The lady in white is gone now, as is her recipe, but the taste of that cold daulat-ki-chat lingers still. The cups were placed in front of us at breakfast time, and instead of spoons we were given flat pieces of bamboo. Each "spoonful" consisted of a heavenly froth dotted with bits of khurchan and pistachio nuts. The aroma held the scent of clay and freshly cut bamboo and gave a hint of what food the angels might consume.
The beginning of summer inevitably meant the coming of examination time, a period that fell, inexorably, during late April and early May. This was when the hot loo winds blew with the ferocity of furnaces gone wild, picking up sand from the deserts of Central India and scattering it over North Indian cities.
The end of exams meant an increase in our moviegoing. We saw many, many films—American, English, and, of course, Indian. The Indian movies were the most conducive to whetting one's appetite. They generally lasted about four hours, and whole families, including infants, would come to view the mythological-historical-tragicomic musicals. There was a great deal of yelling, crying, getting up, singing along, and sitting down in the audience throughout the show, and certainly no one minded the noisy unwrapping of paper cones, favored snacks that contained pressed chickpeas to which cumin, red pepper, sour mango powder, and black salt had been added. We would munch the cones while we watched Hanuman, the monkey god, fly across the indigo sky dotted equidistantly with hundreds of five-pointed stars, all cut from the same stencil.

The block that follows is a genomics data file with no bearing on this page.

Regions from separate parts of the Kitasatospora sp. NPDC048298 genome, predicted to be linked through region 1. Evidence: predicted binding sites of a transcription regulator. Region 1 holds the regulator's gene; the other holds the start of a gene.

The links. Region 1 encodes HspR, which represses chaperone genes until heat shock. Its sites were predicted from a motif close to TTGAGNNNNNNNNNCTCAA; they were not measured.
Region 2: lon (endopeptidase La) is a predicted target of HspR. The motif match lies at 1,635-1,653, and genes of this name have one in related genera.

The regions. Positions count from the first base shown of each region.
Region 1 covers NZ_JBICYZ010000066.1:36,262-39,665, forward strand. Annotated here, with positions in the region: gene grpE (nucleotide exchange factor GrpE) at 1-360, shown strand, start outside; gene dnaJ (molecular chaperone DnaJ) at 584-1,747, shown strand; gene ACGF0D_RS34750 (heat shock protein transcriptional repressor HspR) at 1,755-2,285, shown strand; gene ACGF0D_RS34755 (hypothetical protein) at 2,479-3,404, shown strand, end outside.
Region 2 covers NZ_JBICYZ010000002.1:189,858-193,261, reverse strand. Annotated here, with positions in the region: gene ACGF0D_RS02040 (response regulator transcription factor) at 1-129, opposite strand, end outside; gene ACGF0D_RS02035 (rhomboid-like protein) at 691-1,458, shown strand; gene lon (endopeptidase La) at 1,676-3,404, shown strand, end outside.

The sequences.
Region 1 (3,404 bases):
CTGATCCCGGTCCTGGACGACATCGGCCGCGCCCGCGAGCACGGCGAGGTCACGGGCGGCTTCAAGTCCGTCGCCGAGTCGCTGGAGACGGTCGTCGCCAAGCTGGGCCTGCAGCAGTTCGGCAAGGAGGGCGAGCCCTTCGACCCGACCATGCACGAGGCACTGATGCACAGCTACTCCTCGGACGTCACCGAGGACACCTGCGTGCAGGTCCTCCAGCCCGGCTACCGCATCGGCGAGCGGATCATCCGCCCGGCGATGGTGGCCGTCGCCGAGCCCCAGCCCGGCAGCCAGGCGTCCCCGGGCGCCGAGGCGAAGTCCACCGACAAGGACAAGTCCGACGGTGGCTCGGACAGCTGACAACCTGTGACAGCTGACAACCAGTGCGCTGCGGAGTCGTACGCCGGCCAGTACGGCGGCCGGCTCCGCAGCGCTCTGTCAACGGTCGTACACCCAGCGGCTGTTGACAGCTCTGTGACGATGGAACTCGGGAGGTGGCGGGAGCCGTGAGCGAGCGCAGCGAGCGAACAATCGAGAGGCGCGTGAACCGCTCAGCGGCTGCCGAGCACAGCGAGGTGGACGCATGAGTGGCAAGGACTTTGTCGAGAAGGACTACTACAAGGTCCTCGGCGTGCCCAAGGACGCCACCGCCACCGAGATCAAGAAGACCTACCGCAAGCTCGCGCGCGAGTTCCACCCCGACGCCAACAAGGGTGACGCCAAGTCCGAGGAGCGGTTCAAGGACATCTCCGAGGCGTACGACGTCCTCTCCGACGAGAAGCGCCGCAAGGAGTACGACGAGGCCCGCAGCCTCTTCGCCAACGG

Summer vacations saw us in the Himalayas, where the British, during their 300 years of colonial rule, had built hill stations. My grandfather was a great believer in the health of his children and grandchildren, and he insisted on making this long journey every year. All relatives would meet in Delhi, and half a train would be booked to take us from Delhi to the foothills of the towering mountains. A fleet of cars was hired to transport us from there to six, seven, or eight thousand feet above sea level, where several houses were rented to accommodate us.